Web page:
Shetland’s musical heritage was actively supported and encouraged by SADA, Mrs Jamieson said. The national importance of the music industry as the third largest industry sector in the UK was not to be taken lightly and SADA did its own worthwhile work to promote local events such as the annual Fiddle Frenzy.

She said that not huge sums of money had been spent on lots of projects but rather than saying that not enough money was being spent wasn’t it better to look instead at what could be provided for £2,000 to £3,000 and see what fantastic value for money people could get from SADA?

Mrs Jamieson pointed out projects carried out by young film makers such as those involved in Maddrim Media who worked with SADA last year to make their own short films which were then shown at the Screenplay event to great acclaim by film critic Mark Kermode.

Considering the emotive topic and the large audience it was a little surprising that questions and com­ments from the floor were not very forthcoming after the break.

One or two questions were raised as to what would happen to the Garrison Theatre when Mareel opened and the audience was re-assured that the Garrison would remain and that plans were being put in place to ensure it continued for a long while yet.

Other comments centred around the fact that local events by local artists were often sold out, some­times on the day that tickets became available, and surely this was an indicator of the kind of entertainment local people wanted. Yet vast sums of money were often spent on bring­ing theatre and dance companies up from south to perform some dreadful dirge that would only be seen by 20 or 30 people.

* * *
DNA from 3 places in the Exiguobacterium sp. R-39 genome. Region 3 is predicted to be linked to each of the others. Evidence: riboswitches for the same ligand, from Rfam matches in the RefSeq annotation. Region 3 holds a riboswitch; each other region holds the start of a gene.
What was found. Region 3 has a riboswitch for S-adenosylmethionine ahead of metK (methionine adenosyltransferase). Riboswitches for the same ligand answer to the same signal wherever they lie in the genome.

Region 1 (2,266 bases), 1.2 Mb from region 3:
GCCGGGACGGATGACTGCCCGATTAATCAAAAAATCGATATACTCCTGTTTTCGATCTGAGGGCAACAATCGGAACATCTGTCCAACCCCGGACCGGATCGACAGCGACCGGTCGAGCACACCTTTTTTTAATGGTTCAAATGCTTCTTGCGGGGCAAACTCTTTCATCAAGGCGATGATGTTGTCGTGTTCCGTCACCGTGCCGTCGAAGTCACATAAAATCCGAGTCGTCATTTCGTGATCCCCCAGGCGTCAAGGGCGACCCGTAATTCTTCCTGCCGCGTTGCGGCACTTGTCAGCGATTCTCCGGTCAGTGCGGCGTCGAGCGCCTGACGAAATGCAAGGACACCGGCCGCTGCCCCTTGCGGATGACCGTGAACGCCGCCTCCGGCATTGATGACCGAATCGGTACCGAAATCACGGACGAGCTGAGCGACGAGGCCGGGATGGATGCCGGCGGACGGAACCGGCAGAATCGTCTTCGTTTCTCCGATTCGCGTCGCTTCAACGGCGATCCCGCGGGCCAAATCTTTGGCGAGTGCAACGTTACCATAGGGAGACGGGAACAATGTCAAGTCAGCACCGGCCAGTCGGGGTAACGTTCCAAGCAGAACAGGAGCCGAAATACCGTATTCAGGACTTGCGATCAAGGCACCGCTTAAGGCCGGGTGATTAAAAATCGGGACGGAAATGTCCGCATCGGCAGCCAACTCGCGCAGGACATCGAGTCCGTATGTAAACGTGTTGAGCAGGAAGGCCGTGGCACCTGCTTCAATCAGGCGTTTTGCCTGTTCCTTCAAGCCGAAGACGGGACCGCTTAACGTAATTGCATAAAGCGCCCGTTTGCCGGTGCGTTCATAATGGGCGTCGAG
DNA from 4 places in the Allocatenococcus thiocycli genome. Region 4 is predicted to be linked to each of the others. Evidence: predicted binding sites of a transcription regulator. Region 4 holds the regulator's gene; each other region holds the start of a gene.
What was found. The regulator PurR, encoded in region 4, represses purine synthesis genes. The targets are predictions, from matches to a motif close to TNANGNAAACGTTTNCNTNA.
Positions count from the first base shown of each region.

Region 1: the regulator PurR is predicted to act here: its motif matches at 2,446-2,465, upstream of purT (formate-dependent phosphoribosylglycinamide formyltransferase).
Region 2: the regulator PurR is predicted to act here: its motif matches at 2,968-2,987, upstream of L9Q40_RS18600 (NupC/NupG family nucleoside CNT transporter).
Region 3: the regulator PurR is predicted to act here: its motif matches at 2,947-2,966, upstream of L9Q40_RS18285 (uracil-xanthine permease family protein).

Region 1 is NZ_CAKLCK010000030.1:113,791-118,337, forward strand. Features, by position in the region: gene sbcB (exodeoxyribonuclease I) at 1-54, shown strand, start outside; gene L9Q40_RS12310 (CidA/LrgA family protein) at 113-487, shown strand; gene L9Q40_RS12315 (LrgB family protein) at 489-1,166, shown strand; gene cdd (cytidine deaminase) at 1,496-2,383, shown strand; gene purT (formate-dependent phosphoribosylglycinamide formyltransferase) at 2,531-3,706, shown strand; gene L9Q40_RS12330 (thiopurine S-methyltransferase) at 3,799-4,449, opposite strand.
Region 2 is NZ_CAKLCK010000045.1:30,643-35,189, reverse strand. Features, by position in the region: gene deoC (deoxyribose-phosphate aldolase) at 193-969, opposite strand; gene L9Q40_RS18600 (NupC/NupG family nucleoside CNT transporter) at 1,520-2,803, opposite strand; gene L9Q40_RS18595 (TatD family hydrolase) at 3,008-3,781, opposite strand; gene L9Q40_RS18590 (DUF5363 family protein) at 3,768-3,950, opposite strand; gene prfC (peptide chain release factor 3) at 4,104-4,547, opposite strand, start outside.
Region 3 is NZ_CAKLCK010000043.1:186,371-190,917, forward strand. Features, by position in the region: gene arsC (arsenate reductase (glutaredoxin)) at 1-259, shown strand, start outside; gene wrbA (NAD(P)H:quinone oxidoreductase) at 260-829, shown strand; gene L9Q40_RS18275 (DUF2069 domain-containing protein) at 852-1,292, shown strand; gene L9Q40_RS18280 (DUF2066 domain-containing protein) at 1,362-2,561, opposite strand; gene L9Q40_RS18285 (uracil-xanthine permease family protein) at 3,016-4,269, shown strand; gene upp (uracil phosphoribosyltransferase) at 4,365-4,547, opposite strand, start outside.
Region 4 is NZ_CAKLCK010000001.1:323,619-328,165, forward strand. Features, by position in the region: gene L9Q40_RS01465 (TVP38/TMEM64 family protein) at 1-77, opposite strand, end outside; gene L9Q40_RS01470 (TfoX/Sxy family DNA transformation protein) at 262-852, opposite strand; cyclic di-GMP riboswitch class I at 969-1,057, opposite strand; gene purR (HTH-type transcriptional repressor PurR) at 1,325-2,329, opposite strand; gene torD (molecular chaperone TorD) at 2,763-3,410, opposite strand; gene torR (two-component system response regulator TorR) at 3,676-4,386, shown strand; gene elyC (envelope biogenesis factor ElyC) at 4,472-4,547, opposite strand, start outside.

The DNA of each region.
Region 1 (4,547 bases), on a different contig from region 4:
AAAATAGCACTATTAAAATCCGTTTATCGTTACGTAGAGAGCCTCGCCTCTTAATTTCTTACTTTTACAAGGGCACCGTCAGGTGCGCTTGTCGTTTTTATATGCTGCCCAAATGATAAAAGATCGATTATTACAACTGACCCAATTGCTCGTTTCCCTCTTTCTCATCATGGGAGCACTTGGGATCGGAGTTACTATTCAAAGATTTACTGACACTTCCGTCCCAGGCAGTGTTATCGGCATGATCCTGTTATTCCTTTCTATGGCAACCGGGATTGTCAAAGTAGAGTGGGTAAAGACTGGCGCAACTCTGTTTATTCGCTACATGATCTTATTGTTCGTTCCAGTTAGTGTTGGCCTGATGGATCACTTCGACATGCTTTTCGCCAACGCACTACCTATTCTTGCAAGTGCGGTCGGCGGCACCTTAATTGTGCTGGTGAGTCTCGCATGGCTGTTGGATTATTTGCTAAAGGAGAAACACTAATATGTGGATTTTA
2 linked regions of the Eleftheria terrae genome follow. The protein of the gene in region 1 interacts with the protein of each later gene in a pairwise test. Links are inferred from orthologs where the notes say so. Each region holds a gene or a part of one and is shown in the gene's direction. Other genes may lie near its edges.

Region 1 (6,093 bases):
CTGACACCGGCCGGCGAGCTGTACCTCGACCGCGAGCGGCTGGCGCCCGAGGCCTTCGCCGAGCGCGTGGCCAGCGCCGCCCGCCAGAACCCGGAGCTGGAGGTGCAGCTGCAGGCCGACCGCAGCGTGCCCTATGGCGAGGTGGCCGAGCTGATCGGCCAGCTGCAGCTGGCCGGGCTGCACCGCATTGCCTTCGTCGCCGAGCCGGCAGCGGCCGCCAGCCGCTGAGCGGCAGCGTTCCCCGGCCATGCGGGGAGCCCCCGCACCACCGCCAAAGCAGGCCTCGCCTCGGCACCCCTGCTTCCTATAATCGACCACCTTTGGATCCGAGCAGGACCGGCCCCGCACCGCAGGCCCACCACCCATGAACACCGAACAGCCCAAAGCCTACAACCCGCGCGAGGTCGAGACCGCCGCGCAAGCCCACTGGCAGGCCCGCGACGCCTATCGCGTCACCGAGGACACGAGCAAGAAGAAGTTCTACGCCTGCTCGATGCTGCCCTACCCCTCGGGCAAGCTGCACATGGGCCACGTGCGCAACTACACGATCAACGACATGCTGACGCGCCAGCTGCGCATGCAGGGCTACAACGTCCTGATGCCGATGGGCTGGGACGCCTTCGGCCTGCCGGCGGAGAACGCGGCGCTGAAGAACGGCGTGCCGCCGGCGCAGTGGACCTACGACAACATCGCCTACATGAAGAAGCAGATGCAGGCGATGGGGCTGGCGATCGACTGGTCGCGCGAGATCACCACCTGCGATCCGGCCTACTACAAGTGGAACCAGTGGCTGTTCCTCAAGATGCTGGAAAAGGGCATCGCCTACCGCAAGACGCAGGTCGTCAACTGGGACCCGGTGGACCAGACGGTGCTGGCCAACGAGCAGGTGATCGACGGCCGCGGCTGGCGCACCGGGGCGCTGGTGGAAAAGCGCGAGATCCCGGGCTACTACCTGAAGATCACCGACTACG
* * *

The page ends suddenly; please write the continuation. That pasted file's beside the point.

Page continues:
Mr Dargie was quick to respond by stating that those 20 or 30 people had as much right as anyone on the mainland to see the performances in question, and that it was part of any arts organisation’s remit to make all art available to all people. Why should those 20 or 30 people be denied a performance just because they lived in Shetland?

In summing up Dr Wills defended comments that his paper had me­andered from the point and he gently reminded the audience that the money spent on Up-Helly-A’ each year probably exceeded £500,000. Mr Murray said there would always be nay sayers to big projects such as Mareel. The Eden Court Theatre had met with the same problems but was now a welcome part of Inverness. In Shetland the Clickimin Leisure Centre met with opposition in its initial stages but was now seen as an integral part of Lerwick’s infrastructure. Clickimin had also proved invaluable in providing a venue for arts events as Shetland has lacked a dedicated arts venue.

With the final vote the motion was defeated. The final result was 24 for, 28 opposing and 16 abstaining.

Laura Friedlander